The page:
As I undertake the ethnographic fieldwork in Sydney as part of this research project, after reading some books, articles, visiting some museums and exploring the city I want to share my impressions and learnings with you.  In this post, I will start with the first of four posts which aim to contextualize the city of Sydney from it’s beginning until present days. 

In 1786 the British government cast its eyes southward to New South Wales with the intention of relieving its overcrowded jails and establishing a strategic presence in the southern hemisphere. In May 1787, under the competent command of Captain Arthur Philip, the First Fleet of 11 ships carrying over 700 convicts and over 600 officers, marines and seamen set sail from England.

The fleet anchored in Sydney Cove on 26 January 1788 and Phillip founded a penal settlement on the banks of the Tank Stream. Government House, the first substantial building in the colony was the focus of social and political power from 1788 to 1845.

View of Sydney, c.1811, John Eyre; State Library of New South

In search of more fertile land, the settlement soon spread inland to Parramatta, where a town was laid out in 1790. Settlers also took up land near Bankstown and at Ryde, and along the rich alluvial plains of the Hawkesbury and Nepean rivers.

The European invasion of Australia had a devastating effect on the Indigenous people. As the settlement grew, their traditional food sources declined and European diseases brought dramatic loss of life. The conflict quickly followed, despite resistance by Aboriginal warriors.

Map of Sydney, 16 April 1788; Source: Unkown

When Lachlan Macquarie arrived to replace the deposed Governor William Bligh in 1810, he described Sydney as a town “in a most ruinous state of decay”. He began a major building program and established a substantial road system, with convict Francis Greenway as his favoured architect. Macquarie’s willingness to provide opportunities for ex-convicts offended many free settlers. Yet his legacy today includes Hyde Park Barracks, the Conservatorium of Music (built as Government House stables), Parliament House and The Mint (wings of the “Rum” Hospital).

By the time Macquarie left the colony in February 1822, Sydney had grown in size and sophistication from a penal settlement to a major trading port. It boasted a range of small businesses, a newspaper, a bank, a hospital, and lunatic and benevolent asylums. The census of 1828, which did not include Indigenous people, recorded a population of 10 800. Free immigrants, who had tricked into the colony from as early as 1793, comprised 13 percent of the non- Indigenous population.

Image from the Museum of Sydney by author, Vânia Pereira Machado

Sydney with its deep harbour and strategic position began its maritime life as Australia’s grandest port and remains so to this day, although most port activity has now shifted to Port Botany. Sealing and whaling provided most exports from the early colony. The wool industry soon eclipsed both, faltering only during the depression of the 1840s. Agriculture and mineral exports expanded while most imports came from other parts of the British Empire. Port facilities reminded concentrated around Circular Quay until the boom years of the 1880s and the development of huge wool stores at Darling Harbour.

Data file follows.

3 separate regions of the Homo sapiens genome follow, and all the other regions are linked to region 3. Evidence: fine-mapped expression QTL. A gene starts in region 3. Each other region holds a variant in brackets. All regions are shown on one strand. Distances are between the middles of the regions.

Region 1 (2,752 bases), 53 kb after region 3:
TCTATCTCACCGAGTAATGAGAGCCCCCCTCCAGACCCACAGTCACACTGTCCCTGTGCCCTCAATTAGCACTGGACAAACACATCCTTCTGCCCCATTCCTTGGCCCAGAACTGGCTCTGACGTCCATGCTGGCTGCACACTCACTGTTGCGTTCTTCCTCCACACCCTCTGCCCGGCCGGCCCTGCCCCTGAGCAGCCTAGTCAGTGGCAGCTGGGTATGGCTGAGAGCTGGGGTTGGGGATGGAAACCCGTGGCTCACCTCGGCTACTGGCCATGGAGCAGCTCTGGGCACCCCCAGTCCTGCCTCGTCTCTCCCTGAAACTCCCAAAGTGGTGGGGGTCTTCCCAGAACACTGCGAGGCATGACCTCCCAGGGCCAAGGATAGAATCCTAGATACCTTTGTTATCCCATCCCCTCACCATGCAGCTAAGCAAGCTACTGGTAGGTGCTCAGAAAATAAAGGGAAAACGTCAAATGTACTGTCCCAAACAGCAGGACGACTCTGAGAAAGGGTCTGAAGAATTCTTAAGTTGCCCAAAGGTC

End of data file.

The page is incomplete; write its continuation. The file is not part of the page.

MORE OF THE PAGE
The chaotic inner city quickly outgrew Macquarie’s street layout, and the maze of slums around the wharf areas became a focus of fear and division. The outbreak of bubonic plague in 1900 and a continuing death toll from typhoid led to a huge government clean-up of The Rocks and the building of new wharves from Woolloomooloo to Pyrmont.

Map of the town of Sydney 1837; Engraved by John Carmichael of Sydney

The Woolloomooloo finger wharf, hailed on its opening in 1912 as a “cathedral of commerce”, served the wool trade. The Walsh Bay finger wharves, built between 1905 and the 1920s after the plague clean-up, were also monuments to a new age.

Sydney grew rapidly after the discovery of gold near Bathurst in 1851. Although attention soon shifted to be more lucrative Victorian goldfields, Sydney’s economy had already benefited. Migrants poured into New South Wales from Britain and Ireland, lured by the promise of cheap land and agriculture opportunities. most settled in Sydney, where their labour was needed.

The inner southern and western suburbs were soon dotted with tanneries, breweries, bakehouses, clothing and boot factories, and a huge abattoir at Glebe Island. the foreshores of the harbour were fouled by industrial effluent and the skies polluted by smoke.

Gas gradually replaced coal and wood-fires stoves and also lit the city until the coming of electricity in the early 1990s. New dams were built to provide a reliable water supply for Sydney’s growing suburbs and sewage disposal was improved with ocean outfalls at Bondi and Manly.  Sydney had all the necessities of a growing city, thousands of kilometers from the great imperial ports of Britain, Europe, Asia, and the United States.

Until next time,
Vânia

 

Sources: 

Scott, Ernest. 2002. A Short History of Australia.  Available online

State Library of NSW

The Museum of Sydney